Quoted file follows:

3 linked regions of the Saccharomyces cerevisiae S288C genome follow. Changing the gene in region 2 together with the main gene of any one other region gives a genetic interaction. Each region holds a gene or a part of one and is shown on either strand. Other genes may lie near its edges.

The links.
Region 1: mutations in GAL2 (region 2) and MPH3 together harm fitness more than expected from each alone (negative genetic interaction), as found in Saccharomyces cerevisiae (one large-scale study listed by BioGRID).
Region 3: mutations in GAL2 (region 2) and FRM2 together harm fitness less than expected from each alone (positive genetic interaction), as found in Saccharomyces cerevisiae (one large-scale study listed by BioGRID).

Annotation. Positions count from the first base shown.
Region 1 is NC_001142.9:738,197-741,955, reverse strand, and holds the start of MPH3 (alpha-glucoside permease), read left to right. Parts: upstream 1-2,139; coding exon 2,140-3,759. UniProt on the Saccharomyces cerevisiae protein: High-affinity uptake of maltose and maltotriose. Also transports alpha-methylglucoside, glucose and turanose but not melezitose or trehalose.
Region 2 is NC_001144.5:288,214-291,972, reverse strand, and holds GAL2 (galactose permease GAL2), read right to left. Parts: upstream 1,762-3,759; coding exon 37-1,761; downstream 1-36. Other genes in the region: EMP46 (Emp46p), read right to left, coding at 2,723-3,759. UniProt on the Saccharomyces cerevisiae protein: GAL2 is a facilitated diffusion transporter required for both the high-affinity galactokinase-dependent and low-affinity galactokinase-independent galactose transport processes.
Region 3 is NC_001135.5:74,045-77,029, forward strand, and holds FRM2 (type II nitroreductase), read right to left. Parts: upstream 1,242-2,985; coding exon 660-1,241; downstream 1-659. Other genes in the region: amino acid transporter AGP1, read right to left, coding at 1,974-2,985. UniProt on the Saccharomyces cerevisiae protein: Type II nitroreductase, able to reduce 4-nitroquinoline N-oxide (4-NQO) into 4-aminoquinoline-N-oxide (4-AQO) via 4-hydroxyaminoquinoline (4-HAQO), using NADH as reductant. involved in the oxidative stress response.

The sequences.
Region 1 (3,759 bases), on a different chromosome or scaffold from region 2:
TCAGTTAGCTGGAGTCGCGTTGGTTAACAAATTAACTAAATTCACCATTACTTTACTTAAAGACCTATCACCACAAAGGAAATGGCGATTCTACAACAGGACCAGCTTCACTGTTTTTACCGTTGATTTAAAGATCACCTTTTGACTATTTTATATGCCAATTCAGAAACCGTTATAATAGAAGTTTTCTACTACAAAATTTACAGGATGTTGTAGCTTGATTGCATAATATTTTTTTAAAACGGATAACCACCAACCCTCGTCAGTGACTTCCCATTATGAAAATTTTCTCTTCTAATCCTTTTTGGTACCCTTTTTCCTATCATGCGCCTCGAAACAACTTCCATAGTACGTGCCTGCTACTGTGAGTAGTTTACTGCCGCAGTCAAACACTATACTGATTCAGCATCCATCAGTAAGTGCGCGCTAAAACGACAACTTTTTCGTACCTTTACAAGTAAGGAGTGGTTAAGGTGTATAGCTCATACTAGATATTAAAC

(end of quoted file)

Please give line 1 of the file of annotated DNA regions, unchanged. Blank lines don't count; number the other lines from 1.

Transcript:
3 linked regions of the Saccharomyces cerevisiae S288C genome follow. Changing the gene in region 2 together with the main gene of any one other region gives a genetic interaction. Each region holds a gene or a part of one and is shown on either strand. Other genes may lie near its edges.